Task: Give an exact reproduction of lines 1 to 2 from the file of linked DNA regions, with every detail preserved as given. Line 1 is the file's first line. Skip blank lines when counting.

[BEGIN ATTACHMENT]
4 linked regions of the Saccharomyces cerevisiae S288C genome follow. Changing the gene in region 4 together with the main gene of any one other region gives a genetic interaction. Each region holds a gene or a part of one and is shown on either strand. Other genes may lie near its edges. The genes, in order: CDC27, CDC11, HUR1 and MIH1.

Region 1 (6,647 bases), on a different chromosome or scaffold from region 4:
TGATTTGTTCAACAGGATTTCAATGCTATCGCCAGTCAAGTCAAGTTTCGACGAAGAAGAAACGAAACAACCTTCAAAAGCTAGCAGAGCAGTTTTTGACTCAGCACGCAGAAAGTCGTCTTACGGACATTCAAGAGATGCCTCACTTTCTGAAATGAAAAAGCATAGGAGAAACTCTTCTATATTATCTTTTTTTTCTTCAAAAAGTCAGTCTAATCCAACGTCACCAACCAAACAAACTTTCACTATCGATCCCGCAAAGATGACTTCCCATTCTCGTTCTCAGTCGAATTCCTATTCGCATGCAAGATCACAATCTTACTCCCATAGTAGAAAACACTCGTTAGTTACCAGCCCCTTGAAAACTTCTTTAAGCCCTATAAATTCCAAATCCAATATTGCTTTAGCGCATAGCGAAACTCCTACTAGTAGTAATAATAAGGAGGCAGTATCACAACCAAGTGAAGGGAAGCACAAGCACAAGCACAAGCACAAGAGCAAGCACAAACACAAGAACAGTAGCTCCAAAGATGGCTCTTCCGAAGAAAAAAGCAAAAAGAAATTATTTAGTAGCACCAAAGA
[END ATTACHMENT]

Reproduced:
4 linked regions of the Saccharomyces cerevisiae S288C genome follow. Changing the gene in region 4 together with the main gene of any one other region gives a genetic interaction. Each region holds a gene or a part of one and is shown on either strand. Other genes may lie near its edges. The genes, in order: CDC27, CDC11, HUR1 and MIH1.

Region 1 (6,647 bases), on a different chromosome or scaffold from region 4: